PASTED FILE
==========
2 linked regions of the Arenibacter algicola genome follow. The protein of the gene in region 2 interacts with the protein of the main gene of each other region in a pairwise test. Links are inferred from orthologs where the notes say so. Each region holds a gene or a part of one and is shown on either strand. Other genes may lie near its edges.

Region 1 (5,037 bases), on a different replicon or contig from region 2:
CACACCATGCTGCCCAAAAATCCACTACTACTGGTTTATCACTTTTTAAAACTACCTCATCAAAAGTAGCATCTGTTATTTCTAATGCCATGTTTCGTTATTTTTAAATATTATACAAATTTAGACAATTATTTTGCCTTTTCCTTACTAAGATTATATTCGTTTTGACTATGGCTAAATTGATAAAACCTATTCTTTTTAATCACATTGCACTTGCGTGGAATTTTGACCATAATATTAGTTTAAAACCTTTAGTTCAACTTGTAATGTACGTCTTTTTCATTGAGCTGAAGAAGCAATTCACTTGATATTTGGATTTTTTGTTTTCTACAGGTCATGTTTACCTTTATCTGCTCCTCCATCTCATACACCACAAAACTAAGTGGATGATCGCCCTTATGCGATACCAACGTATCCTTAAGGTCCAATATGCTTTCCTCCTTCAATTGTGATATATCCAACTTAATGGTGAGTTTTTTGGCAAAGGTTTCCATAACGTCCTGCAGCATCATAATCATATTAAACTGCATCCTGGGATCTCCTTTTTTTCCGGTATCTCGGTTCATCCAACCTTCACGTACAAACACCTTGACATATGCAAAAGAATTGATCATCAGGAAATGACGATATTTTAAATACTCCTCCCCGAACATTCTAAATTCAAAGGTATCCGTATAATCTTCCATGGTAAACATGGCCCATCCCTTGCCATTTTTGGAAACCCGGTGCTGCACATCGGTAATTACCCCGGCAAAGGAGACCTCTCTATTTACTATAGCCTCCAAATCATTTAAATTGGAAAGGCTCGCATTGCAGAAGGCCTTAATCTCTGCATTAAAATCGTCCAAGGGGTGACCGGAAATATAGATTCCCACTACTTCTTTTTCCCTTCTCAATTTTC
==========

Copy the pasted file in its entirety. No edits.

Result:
2 linked regions of the Arenibacter algicola genome follow. The protein of the gene in region 2 interacts with the protein of the main gene of each other region in a pairwise test. Links are inferred from orthologs where the notes say so. Each region holds a gene or a part of one and is shown on either strand. Other genes may lie near its edges.

Region 1 (5,037 bases), on a different replicon or contig from region 2:
CACACCATGCTGCCCAAAAATCCACTACTACTGGTTTATCACTTTTTAAAACTACCTCATCAAAAGTAGCATCTGTTATTTCTAATGCCATGTTTCGTTATTTTTAAATATTATACAAATTTAGACAATTATTTTGCCTTTTCCTTACTAAGATTATATTCGTTTTGACTATGGCTAAATTGATAAAACCTATTCTTTTTAATCACATTGCACTTGCGTGGAATTTTGACCATAATATTAGTTTAAAACCTTTAGTTCAACTTGTAATGTACGTCTTTTTCATTGAGCTGAAGAAGCAATTCACTTGATATTTGGATTTTTTGTTTTCTACAGGTCATGTTTACCTTTATCTGCTCCTCCATCTCATACACCACAAAACTAAGTGGATGATCGCCCTTATGCGATACCAACGTATCCTTAAGGTCCAATATGCTTTCCTCCTTCAATTGTGATATATCCAACTTAATGGTGAGTTTTTTGGCAAAGGTTTCCATAACGTCCTGCAGCATCATAATCATATTAAACTGCATCCTGGGATCTCCTTTTTTTCCGGTATCTCGGTTCATCCAACCTTCACGTACAAACACCTTGACATATGCAAAAGAATTGATCATCAGGAAATGACGATATTTTAAATACTCCTCCCCGAACATTCTAAATTCAAAGGTATCCGTATAATCTTCCATGGTAAACATGGCCCATCCCTTGCCATTTTTGGAAACCCGGTGCTGCACATCGGTAATTACCCCGGCAAAGGAGACCTCTCTATTTACTATAGCCTCCAAATCATTTAAATTGGAAAGGCTCGCATTGCAGAAGGCCTTAATCTCTGCATTAAAATCGTCCAAGGGGTGACCGGAAATATAGATTCCCACTACTTCTTTTTCCCTTCTCAATTTTC